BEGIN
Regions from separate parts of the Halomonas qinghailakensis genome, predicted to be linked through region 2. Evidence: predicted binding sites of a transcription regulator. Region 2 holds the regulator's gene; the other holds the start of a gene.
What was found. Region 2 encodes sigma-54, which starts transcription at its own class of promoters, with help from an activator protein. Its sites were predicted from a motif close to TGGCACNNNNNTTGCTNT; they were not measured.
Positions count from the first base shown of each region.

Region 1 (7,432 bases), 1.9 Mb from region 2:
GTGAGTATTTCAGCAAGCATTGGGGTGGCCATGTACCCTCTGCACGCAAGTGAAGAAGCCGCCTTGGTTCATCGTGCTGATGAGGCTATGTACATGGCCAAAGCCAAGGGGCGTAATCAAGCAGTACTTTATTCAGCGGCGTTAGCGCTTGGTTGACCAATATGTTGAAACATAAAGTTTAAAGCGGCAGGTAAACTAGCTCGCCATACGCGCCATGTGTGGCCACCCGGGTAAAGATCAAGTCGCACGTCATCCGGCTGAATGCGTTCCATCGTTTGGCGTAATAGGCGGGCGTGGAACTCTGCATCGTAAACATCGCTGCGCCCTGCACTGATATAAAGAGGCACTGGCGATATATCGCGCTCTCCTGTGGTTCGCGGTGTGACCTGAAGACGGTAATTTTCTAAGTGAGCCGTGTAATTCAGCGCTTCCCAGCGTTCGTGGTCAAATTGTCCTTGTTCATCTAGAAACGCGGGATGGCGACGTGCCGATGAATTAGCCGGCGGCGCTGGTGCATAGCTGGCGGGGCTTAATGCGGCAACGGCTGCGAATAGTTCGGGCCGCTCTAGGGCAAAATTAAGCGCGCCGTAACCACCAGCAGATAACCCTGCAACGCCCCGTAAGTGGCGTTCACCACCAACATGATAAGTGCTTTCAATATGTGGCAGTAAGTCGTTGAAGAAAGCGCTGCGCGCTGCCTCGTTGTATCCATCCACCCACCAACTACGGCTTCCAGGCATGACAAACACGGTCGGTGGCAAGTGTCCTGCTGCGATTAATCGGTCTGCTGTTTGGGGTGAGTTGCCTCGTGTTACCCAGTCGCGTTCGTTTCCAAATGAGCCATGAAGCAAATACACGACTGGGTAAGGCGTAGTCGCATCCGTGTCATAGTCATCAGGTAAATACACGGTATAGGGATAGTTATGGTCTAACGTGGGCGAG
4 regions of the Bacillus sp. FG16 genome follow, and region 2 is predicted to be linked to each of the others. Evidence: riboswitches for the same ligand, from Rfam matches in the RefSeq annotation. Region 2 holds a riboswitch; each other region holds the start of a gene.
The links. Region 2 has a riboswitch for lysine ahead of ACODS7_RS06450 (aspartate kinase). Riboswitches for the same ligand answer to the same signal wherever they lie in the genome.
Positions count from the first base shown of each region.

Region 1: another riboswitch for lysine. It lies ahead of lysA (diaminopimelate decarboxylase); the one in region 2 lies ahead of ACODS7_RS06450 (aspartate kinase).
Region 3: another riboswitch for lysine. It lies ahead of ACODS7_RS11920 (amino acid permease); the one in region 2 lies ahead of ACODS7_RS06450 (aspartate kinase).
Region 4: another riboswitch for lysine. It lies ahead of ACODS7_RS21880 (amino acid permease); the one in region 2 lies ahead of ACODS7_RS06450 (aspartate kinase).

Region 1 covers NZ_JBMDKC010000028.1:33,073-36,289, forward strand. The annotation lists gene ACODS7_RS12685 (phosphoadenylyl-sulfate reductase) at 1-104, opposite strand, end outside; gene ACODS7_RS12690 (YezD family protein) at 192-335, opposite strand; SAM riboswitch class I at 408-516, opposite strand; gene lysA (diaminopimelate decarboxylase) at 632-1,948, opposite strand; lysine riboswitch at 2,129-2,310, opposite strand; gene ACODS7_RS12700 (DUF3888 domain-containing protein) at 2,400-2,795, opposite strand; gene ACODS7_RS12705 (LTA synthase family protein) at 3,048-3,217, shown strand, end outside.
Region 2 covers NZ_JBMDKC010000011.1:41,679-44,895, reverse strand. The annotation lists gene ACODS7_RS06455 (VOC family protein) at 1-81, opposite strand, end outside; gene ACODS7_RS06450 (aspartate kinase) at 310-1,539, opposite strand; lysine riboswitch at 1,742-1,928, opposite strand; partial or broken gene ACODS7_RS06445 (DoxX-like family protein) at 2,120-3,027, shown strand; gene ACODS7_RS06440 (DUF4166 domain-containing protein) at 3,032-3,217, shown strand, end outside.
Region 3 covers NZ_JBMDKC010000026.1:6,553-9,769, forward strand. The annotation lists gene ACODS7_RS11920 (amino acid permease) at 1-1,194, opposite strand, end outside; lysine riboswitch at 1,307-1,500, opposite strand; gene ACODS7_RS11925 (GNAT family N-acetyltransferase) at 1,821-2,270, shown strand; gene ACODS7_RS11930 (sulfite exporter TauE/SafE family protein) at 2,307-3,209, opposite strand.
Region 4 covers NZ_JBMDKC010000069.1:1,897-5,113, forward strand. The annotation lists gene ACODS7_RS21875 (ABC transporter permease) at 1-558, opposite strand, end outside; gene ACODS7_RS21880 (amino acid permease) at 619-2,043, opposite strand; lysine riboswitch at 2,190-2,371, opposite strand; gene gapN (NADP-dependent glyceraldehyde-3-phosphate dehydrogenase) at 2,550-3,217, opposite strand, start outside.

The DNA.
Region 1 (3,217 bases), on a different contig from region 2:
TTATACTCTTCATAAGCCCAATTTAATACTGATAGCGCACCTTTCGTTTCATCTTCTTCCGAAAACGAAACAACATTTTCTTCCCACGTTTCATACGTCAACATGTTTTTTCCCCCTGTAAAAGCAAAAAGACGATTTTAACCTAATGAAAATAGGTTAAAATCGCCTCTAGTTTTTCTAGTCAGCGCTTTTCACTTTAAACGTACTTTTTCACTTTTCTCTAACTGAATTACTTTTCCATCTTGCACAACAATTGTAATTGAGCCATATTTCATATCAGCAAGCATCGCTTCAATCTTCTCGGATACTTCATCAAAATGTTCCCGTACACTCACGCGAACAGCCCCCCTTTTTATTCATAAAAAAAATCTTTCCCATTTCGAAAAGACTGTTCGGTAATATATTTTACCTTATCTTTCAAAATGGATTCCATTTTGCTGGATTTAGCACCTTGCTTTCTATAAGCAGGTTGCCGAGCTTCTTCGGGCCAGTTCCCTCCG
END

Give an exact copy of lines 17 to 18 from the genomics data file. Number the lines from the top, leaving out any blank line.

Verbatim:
Region 1 (3,217 bases), on a different contig from region 2:
TTATACTCTTCATAAGCCCAATTTAATACTGATAGCGCACCTTTCGTTTCATCTTCTTCCGAAAACGAAACAACATTTTCTTCCCACGTTTCATACGTCAACATGTTTTTTCCCCCTGTAAAAGCAAAAAGACGATTTTAACCTAATGAAAATAGGTTAAAATCGCCTCTAGTTTTTCTAGTCAGCGCTTTTCACTTTAAACGTACTTTTTCACTTTTCTCTAACTGAATTACTTTTCCATCTTGCACAACAATTGTAATTGAGCCATATTTCATATCAGCAAGCATCGCTTCAATCTTCTCGGATACTTCATCAAAATGTTCCCGTACACTCACGCGAACAGCCCCCCTTTTTATTCATAAAAAAAATCTTTCCCATTTCGAAAAGACTGTTCGGTAATATATTTTACCTTATCTTTCAAAATGGATTCCATTTTGCTGGATTTAGCACCTTGCTTTCTATAAGCAGGTTGCCGAGCTTCTTCGGGCCAGTTCCCTCCG